Suddenly I realized that she reminded me of myself as a child, a little timid, somewhat shy, and certainly not a boisterous pool bomber. ‘I wish they would get out of the way’, I could see in the bubble over her head.

There I was, looking back at my mother; not bold enough to push my way through the other children to claim my space. My mother could probably read the bubble over my head too, feeling as powerless as I did now.

For the first time in my life I felt what other mothers must feel and it took me totally by surprise that I felt so protective. I glowered at a rowdy dog that made enormous belly flops and was not being careful at all by landing right on Athena’s head. ‘That’s my baby, you bully! Stay away from her’, the bubble over my head said.

The pool party has set me thinking however. Did I teach my long-legged pup to be so prissy and cautious or is she like this by nature? Is the bubble over my telling her to always wear flip flops in hotels and never sit down on unfamiliar toilet seats? Worst of all, have I finally turned into a doggy Mommy?

June 14, 2008

Casting shadows in the light.

Look what I bought for the courtyard! They were made by Lisa Furner of Mariposa Avenue in Salt Lake City. They are number 10 recycled food cans in which she cuts holes and are then powder-coated. Mine are in a rich bronze color and cast a beautiful patterned shadow on the wall when its dark.

June 7, 2008


Writing a blog presents one with a whole new set of questions. Why do I write? Does anyone out there read my blog? Is everyone out there reading my blog? Also the people who I don't want to read my blog?
Did my friends really mean it when they said, we know nothing about your life? Why don't I write them letters anymore? Am I the only one I know who doesn't watch TV and so has time to write? What do I write about?

"Either write something worth reading or do something worth writing." Ben Franklin

My answer lies in the above.

Since I have started writing my blog I feel far more connected to the people I know. I enjoy sharing the perhaps insignificant things that are important to me. I have a need to communicate and even this one way exchange allows me to experience my life differently. Not in a deep way, but it is still meaningful enough to give an enhanced pleasure in the things that make up the fabric of my day to day life. The writing inspires me to do things that are perhaps worth writing about.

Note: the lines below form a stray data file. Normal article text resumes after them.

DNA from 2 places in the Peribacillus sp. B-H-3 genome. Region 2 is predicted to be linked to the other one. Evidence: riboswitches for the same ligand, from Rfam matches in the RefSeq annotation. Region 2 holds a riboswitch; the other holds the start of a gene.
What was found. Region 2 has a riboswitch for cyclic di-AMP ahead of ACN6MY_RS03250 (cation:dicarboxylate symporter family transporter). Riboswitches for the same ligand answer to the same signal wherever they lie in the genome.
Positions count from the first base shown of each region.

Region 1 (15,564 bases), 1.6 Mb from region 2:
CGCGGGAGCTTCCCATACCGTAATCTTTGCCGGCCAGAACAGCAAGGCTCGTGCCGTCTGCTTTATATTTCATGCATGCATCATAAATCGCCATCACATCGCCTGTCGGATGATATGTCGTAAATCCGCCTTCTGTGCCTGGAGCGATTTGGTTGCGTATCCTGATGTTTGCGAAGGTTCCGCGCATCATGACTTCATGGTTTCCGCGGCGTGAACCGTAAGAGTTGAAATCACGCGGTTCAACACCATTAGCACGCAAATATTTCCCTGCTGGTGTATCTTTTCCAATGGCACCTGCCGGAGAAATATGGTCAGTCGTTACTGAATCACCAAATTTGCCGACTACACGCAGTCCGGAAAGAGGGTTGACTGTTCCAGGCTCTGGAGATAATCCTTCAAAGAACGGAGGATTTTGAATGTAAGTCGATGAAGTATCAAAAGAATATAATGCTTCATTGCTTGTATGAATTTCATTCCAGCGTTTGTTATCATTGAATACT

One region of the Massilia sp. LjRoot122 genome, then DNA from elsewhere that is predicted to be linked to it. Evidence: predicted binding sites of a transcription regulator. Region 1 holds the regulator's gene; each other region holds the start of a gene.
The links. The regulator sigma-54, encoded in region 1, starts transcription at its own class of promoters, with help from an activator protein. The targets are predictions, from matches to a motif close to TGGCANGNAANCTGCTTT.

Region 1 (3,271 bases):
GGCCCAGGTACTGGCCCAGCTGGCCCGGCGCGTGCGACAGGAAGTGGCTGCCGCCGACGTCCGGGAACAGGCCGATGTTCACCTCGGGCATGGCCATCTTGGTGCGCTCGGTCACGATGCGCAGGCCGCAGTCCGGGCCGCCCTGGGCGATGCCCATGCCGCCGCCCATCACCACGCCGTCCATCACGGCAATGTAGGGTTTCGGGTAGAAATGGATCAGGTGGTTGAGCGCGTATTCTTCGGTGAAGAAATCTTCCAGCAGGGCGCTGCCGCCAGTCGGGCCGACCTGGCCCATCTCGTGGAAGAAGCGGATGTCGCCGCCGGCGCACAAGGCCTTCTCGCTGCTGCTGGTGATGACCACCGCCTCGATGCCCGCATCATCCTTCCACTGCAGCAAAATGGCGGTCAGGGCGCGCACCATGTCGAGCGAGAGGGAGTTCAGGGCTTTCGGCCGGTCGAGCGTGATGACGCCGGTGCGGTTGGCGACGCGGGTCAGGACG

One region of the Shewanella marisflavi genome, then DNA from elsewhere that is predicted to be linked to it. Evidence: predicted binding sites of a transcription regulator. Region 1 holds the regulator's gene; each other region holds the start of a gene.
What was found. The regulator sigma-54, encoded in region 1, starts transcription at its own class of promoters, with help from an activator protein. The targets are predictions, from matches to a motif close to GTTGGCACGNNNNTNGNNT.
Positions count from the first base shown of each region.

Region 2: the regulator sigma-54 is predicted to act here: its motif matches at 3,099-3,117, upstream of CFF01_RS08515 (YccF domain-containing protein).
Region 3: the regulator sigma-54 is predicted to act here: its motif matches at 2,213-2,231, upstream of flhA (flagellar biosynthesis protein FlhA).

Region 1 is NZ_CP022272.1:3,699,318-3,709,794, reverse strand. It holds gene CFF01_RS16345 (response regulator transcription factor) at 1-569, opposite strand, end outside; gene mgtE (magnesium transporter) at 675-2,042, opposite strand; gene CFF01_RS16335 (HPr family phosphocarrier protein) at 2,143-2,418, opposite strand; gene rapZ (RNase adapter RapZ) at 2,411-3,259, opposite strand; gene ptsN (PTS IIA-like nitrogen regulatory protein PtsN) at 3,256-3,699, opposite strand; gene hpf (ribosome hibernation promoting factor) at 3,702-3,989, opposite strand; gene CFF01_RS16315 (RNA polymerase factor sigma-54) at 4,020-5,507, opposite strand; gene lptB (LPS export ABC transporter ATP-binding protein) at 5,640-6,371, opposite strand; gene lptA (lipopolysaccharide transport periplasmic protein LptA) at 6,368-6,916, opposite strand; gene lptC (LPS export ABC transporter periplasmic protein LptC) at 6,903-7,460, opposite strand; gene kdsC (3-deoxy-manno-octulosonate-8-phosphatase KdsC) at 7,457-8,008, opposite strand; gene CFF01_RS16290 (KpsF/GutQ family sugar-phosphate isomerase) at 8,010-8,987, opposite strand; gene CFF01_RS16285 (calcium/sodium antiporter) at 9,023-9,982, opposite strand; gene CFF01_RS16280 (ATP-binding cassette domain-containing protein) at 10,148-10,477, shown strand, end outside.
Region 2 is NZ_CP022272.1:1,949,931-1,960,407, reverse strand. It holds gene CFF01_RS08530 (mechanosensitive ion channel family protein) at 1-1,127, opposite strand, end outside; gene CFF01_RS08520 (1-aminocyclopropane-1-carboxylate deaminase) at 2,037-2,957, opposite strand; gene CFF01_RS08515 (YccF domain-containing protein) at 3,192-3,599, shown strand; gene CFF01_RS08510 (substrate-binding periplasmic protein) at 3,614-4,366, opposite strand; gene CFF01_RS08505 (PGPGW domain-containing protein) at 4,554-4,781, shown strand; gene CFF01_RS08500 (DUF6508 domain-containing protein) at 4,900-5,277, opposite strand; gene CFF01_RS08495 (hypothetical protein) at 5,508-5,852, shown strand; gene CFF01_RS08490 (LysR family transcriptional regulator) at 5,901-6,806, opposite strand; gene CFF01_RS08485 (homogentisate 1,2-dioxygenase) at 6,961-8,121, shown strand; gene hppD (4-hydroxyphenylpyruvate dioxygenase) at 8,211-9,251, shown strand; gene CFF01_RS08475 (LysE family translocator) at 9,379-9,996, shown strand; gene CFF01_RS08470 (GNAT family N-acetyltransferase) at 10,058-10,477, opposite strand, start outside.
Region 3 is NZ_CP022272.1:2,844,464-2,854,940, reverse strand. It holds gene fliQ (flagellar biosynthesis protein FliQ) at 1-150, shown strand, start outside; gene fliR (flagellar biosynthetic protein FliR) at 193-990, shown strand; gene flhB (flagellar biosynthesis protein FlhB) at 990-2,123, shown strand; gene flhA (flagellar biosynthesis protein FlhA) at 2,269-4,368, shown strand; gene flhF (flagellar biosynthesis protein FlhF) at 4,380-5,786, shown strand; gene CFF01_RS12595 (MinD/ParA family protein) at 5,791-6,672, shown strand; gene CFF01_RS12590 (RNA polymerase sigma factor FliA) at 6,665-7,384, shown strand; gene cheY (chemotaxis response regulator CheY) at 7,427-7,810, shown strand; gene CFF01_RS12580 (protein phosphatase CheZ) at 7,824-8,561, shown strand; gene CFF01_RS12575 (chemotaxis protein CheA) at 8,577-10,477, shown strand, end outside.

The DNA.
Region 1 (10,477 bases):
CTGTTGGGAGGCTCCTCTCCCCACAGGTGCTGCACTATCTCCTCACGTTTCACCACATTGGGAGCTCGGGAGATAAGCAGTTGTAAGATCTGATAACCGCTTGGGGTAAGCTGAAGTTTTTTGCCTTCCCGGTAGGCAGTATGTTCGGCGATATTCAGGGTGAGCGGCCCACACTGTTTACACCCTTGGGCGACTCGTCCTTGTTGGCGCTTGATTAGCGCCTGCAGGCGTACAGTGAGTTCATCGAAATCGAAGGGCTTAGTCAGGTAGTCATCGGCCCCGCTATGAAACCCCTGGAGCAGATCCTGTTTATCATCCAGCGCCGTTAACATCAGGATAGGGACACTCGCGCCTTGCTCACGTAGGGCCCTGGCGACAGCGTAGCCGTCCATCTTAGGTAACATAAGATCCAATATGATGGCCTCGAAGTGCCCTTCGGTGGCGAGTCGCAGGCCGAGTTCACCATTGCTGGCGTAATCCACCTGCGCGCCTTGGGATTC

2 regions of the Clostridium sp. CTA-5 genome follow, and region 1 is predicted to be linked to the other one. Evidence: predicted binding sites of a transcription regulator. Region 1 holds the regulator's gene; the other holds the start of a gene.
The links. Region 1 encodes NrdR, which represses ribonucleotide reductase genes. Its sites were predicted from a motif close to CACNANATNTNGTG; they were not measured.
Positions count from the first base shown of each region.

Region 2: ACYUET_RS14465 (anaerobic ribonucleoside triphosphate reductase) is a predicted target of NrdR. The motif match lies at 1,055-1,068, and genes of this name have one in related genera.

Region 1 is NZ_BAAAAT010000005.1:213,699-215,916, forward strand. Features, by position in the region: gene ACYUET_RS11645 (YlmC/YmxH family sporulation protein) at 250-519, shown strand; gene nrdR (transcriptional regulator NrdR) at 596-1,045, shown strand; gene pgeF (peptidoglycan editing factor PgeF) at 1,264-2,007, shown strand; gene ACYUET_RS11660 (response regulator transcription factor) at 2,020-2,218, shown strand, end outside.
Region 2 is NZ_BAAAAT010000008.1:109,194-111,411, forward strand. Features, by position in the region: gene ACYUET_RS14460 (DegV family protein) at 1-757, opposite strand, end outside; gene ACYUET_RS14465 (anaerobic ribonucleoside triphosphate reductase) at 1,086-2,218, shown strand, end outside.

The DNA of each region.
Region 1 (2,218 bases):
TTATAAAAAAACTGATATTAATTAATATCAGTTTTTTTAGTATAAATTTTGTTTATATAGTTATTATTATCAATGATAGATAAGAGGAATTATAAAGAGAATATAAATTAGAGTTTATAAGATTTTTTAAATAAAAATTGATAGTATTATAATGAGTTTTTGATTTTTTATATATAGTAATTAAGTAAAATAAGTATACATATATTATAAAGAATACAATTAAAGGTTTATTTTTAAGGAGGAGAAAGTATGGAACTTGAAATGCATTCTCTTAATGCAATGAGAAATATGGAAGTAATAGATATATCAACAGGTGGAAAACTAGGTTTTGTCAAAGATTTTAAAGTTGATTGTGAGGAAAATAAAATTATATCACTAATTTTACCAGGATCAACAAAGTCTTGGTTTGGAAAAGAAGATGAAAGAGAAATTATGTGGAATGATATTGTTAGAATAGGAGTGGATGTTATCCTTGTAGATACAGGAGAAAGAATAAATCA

I have dreams and aspirations to fulfill, interests, travels, hobbies, books, music to experience so that I can share what impresses, astounds, amazes and stirs me.

I hope you stay with me on this incredible journey called 'life'.

(Photo: A little Platespinner and Table Mountain, Cape Province)

June 5, 2008

Frances wins the California Staffing Professional 2008 Award.

You can believe that I am as proud as punch that Frances, our El Centro Branch Manager has been awarded the California Staffing Professional of the Year 2008 for Southern California. Everyone who knew about her nomination and that she was the winner (including Erik, her husband) managed to keep it a secret from Frances. When her picture came up on the large screen, Frances blinked, realized what was happening and gave me a little slap on my arm. As she stood in front of the audience holding her trophy some hoots of joy and shouts of victory caught her attention. The little group in the back making a lot of noise were Judie and Nydia, two of her staff members, Rosie, Kristy and Marco from Head Office and of course, Erik her husband.

Frances and I stayed for the rest of the convention and had a really nice evening at our hotel, the Hilton Resort in San Diego. The Austrian chef of the restaurant served the most delicious dishes and we had a perfect view on Mission Bay while we watched the fireworks. ate and chatted (we are both very good at that).


Related Posts with Thumbnails